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Analysis
'The prosecutors are unstoppable'

'The prosecutors are unstoppable'

Brazil's crisis – a boon for investors

by David Smith in Buenos Aires

Tue 15 Mar 2016

Events this month in Brasilia and on the Sao Paulo stock market constitute an extraordinary narrative. Investors are seeking opportunity in the most unlikely places.

Early on 4 March, Luis Inacio Lula da Silva, the former president, was briefly arrested as part of the corruption investigation into state oil giant Petrobras. Within hours, the Bovespa stock index in Sao Paulo was up 5% and the real had reversed months of decline against the dollar.

So far this year, the stock market has soared 25% and the currency is 10% higher. This is despite Brazil's worst recession in a century – with a fiscal deficit of almost 11% of GDP, double-digit inflation, and the major agencies having downgraded the country’s sovereign credit ratings to junk status. And President Dilma Rousseff, Lula da Silva’s handpicked successor, is facing impeachment.

‘It’s all down to the fact that the markets want to believe Rousseff will fall now, inevitably, and that we will have a new government to confront the economic crisis,’ according to one of Sao Paulo’s leading bankers.

The Petrobras scandal has already brought down figures who were once untouchable. Just last week the country’s leading construction magnate, billionaire Marcelo Odebrecht, was sentenced to 19 years in prison for corruption and money-laundering.

Prosecutors are seeking house arrest for Lula da Silva, who stands accused of receiving R$30m ($8m) from Petrobras builders who worked on his home, and lying about a beachfront house he allegedly owns. Joao Santana, who masterminded the presidential campaigns of Lula da Silva and Rousseff, is also under arrest, and talking. This raises the prospect of this scandal going all the way to the top.

‘The good news is that no one in power seems to have the power to stop this investigation,’ says one opposition leader. ‘For Latin America, and the battle against corruption, this scandal and this investigation is breaking new ground. The prosecutors are unstoppable.’

However, the political reality is that, in any battle to bring down the government, the president and her predecessor have strong cards. Impeachment requires two-thirds of Congress to vote in favour. Despite defections, Rousseff and Lula da Silva are likely to have the votes in the short term if they have the will to fight.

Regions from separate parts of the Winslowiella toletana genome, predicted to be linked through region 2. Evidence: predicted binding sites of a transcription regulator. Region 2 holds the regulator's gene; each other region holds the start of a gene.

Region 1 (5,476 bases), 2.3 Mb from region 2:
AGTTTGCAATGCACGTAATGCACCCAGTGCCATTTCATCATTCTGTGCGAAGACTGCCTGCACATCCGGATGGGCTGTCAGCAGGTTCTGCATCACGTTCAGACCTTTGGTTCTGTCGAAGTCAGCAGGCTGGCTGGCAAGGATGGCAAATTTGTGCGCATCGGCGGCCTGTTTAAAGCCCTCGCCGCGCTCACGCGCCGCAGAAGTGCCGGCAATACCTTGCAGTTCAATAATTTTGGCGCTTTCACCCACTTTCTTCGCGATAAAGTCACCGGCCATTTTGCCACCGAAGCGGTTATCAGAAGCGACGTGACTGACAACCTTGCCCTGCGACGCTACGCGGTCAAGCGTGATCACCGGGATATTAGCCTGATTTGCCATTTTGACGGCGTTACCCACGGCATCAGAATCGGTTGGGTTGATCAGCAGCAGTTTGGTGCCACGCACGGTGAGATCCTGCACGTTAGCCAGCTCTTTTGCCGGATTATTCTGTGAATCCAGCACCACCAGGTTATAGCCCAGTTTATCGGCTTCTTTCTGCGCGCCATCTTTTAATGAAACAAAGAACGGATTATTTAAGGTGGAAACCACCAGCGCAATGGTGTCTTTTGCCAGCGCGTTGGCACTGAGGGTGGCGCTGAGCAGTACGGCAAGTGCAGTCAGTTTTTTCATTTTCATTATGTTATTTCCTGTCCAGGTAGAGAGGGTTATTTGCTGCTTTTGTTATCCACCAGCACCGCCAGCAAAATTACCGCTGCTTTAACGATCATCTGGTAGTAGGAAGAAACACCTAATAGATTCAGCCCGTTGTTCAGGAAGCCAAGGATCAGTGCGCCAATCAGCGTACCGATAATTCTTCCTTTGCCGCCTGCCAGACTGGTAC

And that means economic policy, for fear of alienating the ruling Workers' party’s base, will not address some of Brazil's underlying problems. These include a soaring fiscal deficit, wage rises that fuel inflation, and social programmes such as the bolsa familiar (family subsidy) that more than 40% of the population receives.

Leading players elsewhere in Latin America are drawing lessons from Brazil’s problems. In Argentina, where the new centre-right government of President Mauricio Macri is confronting the economic woes of inflation, deficit, and debt, the response has been to view Brazil’s predicament as a learning experience.

‘Brazil had so many good years, of growth and investment, of commodity boom, but they didn’t confront the garbage down below – corruption, lack of infrastructure, overregulation,’ according to one of Macri’s key advisers. ‘We have to learn from their experience, apply the lessons, even as we suffer, because Brazil is our No.1 market.’

This past weekend, Brazil has been consumed by images of hundreds of thousands of people marching in protest against the government, in almost every major city. There lies the ultimate variable in Brazil’s remarkable narrative of crisis, scandal and possible recovery.

David Smith, OMFIF Advisory Board member, represented the UN Secretary-General in the Americas between 2004 and 2014.

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